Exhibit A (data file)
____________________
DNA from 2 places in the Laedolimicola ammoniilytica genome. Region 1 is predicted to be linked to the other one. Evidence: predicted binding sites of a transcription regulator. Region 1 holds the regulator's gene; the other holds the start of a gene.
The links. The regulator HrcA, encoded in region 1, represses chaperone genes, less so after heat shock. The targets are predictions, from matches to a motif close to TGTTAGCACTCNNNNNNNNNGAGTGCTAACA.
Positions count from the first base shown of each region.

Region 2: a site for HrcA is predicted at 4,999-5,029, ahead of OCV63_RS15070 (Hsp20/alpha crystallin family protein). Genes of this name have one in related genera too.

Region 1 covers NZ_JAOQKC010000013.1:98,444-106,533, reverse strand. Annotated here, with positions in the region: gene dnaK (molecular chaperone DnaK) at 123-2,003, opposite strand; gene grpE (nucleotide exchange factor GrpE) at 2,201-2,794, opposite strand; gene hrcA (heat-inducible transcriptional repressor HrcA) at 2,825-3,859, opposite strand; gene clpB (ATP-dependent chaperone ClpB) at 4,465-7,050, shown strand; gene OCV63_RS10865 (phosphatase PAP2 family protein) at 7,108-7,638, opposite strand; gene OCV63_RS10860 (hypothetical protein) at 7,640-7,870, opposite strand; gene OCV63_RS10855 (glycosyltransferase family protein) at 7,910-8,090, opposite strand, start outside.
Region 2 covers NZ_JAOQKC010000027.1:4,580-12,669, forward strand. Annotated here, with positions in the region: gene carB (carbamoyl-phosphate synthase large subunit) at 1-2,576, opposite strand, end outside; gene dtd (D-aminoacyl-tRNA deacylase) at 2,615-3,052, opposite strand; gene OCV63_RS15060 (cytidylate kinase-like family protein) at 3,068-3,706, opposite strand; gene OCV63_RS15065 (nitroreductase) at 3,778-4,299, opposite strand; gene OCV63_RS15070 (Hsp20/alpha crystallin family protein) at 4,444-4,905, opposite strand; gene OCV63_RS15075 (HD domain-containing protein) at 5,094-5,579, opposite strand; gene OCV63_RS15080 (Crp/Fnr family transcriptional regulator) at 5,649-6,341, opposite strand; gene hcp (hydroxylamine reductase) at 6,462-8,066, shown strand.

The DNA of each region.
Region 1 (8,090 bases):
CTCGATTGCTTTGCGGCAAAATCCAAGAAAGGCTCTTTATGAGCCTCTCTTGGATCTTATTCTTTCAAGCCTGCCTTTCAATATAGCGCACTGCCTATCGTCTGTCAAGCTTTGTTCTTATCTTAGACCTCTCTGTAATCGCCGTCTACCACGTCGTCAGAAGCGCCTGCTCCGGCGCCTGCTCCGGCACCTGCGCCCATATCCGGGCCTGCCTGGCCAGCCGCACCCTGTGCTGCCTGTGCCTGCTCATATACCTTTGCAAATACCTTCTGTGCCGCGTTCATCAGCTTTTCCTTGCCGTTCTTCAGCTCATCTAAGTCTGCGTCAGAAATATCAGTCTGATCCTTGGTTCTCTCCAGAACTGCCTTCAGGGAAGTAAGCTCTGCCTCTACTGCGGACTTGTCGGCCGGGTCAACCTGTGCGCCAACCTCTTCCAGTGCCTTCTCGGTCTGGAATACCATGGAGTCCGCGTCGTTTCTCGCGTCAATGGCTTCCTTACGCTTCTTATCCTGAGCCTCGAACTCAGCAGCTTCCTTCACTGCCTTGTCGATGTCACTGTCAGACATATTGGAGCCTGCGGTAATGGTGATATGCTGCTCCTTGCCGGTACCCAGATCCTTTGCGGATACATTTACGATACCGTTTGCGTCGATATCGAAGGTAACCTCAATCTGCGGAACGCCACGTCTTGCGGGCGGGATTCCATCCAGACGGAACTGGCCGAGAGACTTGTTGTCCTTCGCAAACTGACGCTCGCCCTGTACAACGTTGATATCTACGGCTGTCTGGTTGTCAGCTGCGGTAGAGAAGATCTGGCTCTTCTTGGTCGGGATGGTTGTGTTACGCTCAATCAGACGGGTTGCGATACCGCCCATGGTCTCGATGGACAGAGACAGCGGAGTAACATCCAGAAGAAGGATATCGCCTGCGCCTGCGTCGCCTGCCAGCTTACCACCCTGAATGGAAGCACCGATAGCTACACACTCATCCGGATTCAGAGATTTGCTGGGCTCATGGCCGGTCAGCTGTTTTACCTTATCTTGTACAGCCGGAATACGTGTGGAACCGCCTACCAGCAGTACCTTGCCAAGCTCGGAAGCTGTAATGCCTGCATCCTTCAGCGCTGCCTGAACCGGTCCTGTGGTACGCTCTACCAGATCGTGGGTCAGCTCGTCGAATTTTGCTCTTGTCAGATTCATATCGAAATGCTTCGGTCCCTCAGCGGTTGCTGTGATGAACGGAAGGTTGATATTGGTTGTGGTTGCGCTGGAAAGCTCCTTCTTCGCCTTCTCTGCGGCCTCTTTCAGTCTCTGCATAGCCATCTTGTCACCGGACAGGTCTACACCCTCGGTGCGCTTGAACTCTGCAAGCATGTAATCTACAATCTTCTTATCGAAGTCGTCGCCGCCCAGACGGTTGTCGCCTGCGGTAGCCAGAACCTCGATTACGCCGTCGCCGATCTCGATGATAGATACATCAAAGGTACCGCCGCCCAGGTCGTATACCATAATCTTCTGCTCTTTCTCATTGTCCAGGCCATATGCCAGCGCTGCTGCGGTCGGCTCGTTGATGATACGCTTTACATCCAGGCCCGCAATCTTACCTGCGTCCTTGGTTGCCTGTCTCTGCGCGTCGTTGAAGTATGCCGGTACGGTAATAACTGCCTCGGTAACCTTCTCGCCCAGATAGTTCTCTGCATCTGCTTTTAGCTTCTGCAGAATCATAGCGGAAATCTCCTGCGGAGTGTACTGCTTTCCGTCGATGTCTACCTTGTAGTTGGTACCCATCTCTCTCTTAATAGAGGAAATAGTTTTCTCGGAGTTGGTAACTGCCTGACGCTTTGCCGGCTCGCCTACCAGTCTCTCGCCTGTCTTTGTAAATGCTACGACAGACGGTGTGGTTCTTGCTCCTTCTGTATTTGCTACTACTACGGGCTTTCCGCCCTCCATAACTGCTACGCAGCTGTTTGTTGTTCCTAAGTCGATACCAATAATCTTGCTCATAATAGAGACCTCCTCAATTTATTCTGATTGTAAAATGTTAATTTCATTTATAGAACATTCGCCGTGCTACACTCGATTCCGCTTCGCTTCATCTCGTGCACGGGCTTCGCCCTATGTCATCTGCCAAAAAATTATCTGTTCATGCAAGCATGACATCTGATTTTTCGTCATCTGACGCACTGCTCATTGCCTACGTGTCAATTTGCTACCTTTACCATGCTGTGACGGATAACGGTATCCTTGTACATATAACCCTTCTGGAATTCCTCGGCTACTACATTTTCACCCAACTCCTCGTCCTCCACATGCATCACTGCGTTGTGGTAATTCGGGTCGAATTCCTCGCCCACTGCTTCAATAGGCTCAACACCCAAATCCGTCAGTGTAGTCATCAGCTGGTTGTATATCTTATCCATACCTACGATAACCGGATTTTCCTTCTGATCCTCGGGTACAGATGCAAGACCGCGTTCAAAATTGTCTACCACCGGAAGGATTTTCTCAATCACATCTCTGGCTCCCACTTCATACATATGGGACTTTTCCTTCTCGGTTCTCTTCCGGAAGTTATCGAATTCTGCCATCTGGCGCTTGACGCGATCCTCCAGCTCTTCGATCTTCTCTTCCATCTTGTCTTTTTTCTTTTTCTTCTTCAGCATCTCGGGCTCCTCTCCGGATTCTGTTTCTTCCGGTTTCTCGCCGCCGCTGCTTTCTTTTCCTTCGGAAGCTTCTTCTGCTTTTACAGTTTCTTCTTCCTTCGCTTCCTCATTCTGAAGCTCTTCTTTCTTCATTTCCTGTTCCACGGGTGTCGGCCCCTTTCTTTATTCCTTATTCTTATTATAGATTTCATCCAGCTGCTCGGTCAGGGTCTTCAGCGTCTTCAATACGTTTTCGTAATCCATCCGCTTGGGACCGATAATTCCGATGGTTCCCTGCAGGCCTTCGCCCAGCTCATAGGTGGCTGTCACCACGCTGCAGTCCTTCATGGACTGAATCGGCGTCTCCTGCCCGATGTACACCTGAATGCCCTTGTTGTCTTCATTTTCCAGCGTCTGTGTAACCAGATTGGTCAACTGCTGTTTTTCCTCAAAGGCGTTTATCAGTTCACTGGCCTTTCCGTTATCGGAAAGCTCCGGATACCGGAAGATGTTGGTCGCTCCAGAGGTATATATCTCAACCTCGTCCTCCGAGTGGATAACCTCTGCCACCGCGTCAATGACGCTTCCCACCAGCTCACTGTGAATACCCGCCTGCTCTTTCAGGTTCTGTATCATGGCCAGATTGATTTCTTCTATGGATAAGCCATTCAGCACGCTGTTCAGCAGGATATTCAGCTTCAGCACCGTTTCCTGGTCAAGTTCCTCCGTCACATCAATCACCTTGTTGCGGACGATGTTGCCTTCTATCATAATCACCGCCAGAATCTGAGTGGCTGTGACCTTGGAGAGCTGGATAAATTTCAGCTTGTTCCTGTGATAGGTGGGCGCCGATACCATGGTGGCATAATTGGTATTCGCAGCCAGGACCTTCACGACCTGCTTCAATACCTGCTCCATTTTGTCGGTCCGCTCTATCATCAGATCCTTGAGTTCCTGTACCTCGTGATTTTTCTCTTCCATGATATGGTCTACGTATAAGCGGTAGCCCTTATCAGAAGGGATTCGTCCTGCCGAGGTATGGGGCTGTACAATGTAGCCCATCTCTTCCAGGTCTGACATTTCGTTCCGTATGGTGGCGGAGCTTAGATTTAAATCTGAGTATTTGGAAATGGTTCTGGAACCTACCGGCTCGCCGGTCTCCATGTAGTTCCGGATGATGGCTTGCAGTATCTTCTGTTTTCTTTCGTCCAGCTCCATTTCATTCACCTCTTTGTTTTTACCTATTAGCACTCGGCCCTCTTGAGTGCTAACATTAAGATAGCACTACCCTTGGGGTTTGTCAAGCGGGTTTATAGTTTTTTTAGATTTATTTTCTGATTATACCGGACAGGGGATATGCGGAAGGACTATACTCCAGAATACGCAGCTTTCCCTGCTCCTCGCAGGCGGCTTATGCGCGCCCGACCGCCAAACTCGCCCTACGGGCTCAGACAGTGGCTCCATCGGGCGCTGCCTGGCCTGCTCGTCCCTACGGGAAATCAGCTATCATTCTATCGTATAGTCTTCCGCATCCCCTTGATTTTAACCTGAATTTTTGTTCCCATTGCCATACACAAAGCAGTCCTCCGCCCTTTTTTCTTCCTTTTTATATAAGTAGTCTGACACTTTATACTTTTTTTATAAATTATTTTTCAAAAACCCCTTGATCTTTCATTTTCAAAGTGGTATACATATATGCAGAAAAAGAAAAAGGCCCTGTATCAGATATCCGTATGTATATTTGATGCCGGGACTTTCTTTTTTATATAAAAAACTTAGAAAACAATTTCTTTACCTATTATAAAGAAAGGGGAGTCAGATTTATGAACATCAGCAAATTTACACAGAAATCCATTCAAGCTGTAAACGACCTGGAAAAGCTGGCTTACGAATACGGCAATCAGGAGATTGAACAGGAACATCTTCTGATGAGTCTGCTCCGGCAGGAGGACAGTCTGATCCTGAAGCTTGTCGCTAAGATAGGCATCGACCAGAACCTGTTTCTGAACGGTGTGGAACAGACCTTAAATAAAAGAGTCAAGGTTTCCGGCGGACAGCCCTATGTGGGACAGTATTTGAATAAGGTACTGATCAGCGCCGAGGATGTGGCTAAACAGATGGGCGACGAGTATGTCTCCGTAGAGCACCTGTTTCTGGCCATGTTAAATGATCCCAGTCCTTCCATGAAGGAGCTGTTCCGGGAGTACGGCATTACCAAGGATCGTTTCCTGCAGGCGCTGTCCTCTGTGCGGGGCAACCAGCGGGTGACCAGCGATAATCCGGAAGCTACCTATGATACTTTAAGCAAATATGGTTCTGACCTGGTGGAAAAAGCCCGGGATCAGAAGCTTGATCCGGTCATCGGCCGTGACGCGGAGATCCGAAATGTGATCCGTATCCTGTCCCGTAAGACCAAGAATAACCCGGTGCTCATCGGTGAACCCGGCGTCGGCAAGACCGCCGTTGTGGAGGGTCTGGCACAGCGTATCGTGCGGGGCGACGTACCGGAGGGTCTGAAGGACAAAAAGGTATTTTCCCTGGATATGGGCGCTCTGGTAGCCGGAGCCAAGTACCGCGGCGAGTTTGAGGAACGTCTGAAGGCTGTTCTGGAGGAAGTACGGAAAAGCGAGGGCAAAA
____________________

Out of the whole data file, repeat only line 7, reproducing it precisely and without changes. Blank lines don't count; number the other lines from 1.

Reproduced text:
The DNA of each region.